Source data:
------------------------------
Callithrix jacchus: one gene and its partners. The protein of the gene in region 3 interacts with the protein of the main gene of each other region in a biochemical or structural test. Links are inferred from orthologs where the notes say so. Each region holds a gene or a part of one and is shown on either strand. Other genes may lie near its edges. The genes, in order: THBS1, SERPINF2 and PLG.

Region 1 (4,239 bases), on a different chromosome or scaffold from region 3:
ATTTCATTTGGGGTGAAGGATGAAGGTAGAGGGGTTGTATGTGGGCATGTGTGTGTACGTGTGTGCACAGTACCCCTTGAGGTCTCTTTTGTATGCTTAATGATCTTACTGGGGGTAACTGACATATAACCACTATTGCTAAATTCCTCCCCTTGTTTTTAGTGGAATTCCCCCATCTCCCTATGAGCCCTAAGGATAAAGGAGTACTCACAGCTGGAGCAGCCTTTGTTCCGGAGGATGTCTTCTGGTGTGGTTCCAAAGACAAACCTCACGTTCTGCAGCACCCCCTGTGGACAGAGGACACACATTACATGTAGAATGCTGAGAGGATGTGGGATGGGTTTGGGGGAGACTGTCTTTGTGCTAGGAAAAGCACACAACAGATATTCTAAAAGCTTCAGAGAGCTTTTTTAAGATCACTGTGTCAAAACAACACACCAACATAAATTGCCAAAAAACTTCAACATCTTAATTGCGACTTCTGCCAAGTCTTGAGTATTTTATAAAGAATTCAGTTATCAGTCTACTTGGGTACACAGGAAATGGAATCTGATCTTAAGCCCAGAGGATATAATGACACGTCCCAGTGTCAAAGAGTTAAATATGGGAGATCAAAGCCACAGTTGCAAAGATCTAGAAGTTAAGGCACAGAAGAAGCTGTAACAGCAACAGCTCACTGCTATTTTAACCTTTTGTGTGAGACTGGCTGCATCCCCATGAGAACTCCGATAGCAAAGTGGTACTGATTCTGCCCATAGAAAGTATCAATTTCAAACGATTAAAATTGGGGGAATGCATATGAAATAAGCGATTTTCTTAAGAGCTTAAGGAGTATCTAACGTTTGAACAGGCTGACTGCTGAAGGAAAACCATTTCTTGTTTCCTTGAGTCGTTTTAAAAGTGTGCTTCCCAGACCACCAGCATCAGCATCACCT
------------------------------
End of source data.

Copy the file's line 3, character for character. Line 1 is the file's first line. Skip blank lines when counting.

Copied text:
ATTTCATTTGGGGTGAAGGATGAAGGTAGAGGGGTTGTATGTGGGCATGTGTGTGTACGTGTGTGCACAGTACCCCTTGAGGTCTCTTTTGTATGCTTAATGATCTTACTGGGGGTAACTGACATATAACCACTATTGCTAAATTCCTCCCCTTGTTTTTAGTGGAATTCCCCCATCTCCCTATGAGCCCTAAGGATAAAGGAGTACTCACAGCTGGAGCAGCCTTTGTTCCGGAGGATGTCTTCTGGTGTGGTTCCAAAGACAAACCTCACGTTCTGCAGCACCCCCTGTGGACAGAGGACACACATTACATGTAGAATGCTGAGAGGATGTGGGATGGGTTTGGGGGAGACTGTCTTTGTGCTAGGAAAAGCACACAACAGATATTCTAAAAGCTTCAGAGAGCTTTTTTAAGATCACTGTGTCAAAACAACACACCAACATAAATTGCCAAAAAACTTCAACATCTTAATTGCGACTTCTGCCAAGTCTTGAGTATTTTATAAAGAATTCAGTTATCAGTCTACTTGGGTACACAGGAAATGGAATCTGATCTTAAGCCCAGAGGATATAATGACACGTCCCAGTGTCAAAGAGTTAAATATGGGAGATCAAAGCCACAGTTGCAAAGATCTAGAAGTTAAGGCACAGAAGAAGCTGTAACAGCAACAGCTCACTGCTATTTTAACCTTTTGTGTGAGACTGGCTGCATCCCCATGAGAACTCCGATAGCAAAGTGGTACTGATTCTGCCCATAGAAAGTATCAATTTCAAACGATTAAAATTGGGGGAATGCATATGAAATAAGCGATTTTCTTAAGAGCTTAAGGAGTATCTAACGTTTGAACAGGCTGACTGCTGAAGGAAAACCATTTCTTGTTTCCTTGAGTCGTTTTAAAAGTGTGCTTCCCAGACCACCAGCATCAGCATCACCT